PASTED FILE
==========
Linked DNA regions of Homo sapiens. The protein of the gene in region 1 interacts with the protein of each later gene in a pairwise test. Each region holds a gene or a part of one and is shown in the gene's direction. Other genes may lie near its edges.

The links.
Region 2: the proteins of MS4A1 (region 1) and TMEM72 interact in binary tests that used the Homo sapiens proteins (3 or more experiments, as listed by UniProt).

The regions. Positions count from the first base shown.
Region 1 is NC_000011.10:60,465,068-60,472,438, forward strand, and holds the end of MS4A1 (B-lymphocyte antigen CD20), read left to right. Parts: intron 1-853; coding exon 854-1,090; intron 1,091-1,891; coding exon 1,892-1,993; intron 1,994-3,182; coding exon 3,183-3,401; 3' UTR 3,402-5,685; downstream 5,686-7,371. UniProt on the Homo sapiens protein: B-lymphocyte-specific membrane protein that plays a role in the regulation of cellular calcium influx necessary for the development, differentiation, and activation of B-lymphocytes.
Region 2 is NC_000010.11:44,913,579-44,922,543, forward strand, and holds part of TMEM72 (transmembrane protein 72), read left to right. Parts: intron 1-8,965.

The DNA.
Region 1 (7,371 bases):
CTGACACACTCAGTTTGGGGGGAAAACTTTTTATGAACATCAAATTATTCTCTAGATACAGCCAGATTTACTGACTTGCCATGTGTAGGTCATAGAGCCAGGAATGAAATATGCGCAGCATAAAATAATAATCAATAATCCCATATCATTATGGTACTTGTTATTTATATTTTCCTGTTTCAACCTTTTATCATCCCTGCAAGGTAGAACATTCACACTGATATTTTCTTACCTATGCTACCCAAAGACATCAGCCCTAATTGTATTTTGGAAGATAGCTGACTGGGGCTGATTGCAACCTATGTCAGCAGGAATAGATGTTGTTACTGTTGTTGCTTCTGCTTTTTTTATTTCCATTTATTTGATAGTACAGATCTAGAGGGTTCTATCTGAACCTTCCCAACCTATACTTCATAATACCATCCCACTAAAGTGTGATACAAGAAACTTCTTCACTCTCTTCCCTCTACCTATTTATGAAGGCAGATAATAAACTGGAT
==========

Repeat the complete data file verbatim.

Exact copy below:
Linked DNA regions of Homo sapiens. The protein of the gene in region 1 interacts with the protein of each later gene in a pairwise test. Each region holds a gene or a part of one and is shown in the gene's direction. Other genes may lie near its edges.

The links.
Region 2: the proteins of MS4A1 (region 1) and TMEM72 interact in binary tests that used the Homo sapiens proteins (3 or more experiments, as listed by UniProt).

The regions. Positions count from the first base shown.
Region 1 is NC_000011.10:60,465,068-60,472,438, forward strand, and holds the end of MS4A1 (B-lymphocyte antigen CD20), read left to right. Parts: intron 1-853; coding exon 854-1,090; intron 1,091-1,891; coding exon 1,892-1,993; intron 1,994-3,182; coding exon 3,183-3,401; 3' UTR 3,402-5,685; downstream 5,686-7,371. UniProt on the Homo sapiens protein: B-lymphocyte-specific membrane protein that plays a role in the regulation of cellular calcium influx necessary for the development, differentiation, and activation of B-lymphocytes.
Region 2 is NC_000010.11:44,913,579-44,922,543, forward strand, and holds part of TMEM72 (transmembrane protein 72), read left to right. Parts: intron 1-8,965.

The DNA.
Region 1 (7,371 bases):
CTGACACACTCAGTTTGGGGGGAAAACTTTTTATGAACATCAAATTATTCTCTAGATACAGCCAGATTTACTGACTTGCCATGTGTAGGTCATAGAGCCAGGAATGAAATATGCGCAGCATAAAATAATAATCAATAATCCCATATCATTATGGTACTTGTTATTTATATTTTCCTGTTTCAACCTTTTATCATCCCTGCAAGGTAGAACATTCACACTGATATTTTCTTACCTATGCTACCCAAAGACATCAGCCCTAATTGTATTTTGGAAGATAGCTGACTGGGGCTGATTGCAACCTATGTCAGCAGGAATAGATGTTGTTACTGTTGTTGCTTCTGCTTTTTTTATTTCCATTTATTTGATAGTACAGATCTAGAGGGTTCTATCTGAACCTTCCCAACCTATACTTCATAATACCATCCCACTAAAGTGTGATACAAGAAACTTCTTCACTCTCTTCCCTCTACCTATTTATGAAGGCAGATAATAAACTGGAT